The black hole that tore the star to pieces in 2018 is now showing increased activity in the radio range. This indicates that it just burped out the remains of it. Scientists are pondering why this happened.
Black hole “burps up” the remnants of the star
In 2018, a black hole located at a distance of 665 light years from us tore a star to pieces. This event is quite ordinary for modern astronomy. Often after that, the singularity “burps up” part of the mass of the absorbed object at high speed, which is accompanied by intense electromagnetic radiation.
But immediately after the event, which was called AT2018hyz, nothing like this was observed. And now, almost four years later, a Very Large Array (VLA) set of antennas in New Mexico has recorded a burst of radio waves, the source of which is this particular black hole. The strangeness lies in the fact that scientists are sure that over the past time it has not destroyed any other stars.
From here they concluded that we are now witnessing the release of a substance that over the years this black hole has not been able to absorb. But why this happened, scientists still cannot say with certainty.
How black holes “eat” stars
When a star approaches a black hole, the gravitational forces of the latter begin to pull out large and long strips of matter flying into space from it and are mainly directed towards an invisible monster.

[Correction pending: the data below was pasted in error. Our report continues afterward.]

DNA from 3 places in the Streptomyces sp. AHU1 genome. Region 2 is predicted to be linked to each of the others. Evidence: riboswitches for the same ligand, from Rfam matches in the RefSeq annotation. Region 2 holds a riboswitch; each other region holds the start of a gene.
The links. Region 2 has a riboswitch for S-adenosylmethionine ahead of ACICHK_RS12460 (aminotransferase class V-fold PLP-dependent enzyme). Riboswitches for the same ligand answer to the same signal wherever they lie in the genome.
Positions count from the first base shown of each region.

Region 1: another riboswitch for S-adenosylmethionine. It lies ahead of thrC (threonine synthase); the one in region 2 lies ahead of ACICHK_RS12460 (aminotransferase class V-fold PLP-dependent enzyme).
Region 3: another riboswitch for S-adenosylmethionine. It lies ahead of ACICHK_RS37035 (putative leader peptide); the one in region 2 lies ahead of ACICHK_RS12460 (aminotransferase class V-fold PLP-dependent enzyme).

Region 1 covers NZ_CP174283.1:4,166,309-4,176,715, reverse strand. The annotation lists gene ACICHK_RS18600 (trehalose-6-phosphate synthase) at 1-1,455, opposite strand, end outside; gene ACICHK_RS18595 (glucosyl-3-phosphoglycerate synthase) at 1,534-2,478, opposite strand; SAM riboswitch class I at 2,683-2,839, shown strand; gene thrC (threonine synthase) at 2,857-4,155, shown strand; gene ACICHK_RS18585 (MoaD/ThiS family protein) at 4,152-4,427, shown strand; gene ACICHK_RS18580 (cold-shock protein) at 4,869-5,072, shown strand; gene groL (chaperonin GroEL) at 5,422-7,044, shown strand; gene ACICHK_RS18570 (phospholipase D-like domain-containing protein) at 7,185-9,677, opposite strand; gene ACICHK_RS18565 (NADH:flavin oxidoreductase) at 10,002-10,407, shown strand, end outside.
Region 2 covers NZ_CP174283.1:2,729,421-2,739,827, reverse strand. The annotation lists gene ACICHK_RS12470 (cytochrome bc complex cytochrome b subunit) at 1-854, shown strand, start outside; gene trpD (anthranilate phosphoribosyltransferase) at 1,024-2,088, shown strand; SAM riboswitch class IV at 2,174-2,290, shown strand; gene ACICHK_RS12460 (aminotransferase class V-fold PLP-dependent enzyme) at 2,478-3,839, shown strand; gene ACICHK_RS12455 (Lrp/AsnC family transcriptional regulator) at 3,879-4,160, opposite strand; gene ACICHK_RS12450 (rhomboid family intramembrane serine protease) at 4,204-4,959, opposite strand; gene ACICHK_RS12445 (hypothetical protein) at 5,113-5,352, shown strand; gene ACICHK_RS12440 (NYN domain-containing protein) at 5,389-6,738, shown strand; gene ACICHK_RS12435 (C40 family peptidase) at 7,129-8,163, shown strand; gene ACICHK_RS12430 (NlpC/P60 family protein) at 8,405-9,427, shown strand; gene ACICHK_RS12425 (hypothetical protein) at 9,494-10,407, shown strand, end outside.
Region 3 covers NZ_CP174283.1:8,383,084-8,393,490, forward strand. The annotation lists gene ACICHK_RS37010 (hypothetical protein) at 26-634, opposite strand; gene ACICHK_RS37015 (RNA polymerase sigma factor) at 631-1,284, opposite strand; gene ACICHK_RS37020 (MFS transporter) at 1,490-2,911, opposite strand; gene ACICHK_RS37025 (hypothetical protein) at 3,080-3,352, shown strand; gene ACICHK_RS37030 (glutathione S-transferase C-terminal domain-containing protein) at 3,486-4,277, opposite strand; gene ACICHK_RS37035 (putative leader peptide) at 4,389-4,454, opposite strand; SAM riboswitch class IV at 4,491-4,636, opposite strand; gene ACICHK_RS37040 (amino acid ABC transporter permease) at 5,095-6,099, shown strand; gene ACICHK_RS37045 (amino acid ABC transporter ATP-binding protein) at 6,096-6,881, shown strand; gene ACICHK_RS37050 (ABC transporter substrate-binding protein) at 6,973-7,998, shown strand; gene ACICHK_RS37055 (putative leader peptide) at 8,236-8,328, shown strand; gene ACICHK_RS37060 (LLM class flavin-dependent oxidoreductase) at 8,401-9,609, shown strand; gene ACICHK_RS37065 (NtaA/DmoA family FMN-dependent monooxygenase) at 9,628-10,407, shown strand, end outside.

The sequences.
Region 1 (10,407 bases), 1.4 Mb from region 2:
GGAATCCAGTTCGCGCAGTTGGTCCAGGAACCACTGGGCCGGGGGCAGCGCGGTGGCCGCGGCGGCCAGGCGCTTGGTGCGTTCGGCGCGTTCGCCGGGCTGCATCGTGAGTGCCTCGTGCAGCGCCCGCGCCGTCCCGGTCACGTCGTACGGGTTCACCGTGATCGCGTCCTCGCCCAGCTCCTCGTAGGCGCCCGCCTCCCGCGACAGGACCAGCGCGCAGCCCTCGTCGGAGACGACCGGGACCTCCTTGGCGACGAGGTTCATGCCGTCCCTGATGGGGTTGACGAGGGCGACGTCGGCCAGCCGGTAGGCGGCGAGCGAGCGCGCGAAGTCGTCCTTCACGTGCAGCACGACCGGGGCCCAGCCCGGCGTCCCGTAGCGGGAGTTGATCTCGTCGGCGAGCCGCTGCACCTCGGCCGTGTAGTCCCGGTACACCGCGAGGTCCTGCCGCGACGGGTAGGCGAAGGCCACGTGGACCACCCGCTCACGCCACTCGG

And the black hole continues to tear out more and more ribbons from the star, gradually turning it into “spaghetti”, gradually falling on the “killer”. However, the space monster cannot absorb it completely, so it “burps up” part of the material at a speed of about 10 percent of the light.
In the case of AT2018hyz, the star was quite small. Its mass was only 10 percent of the solar one. But for some reason, the black hole could not “swallow” it in four years and “burped” it into space at a speed of 50 percent of the speed of light.
Scientists suggest paying more attention to the study of such absorption of stars by black holes. It is quite possible that such events are commonplace for them, they just haven’t been observed for such a long period of time before.
According to phys.org
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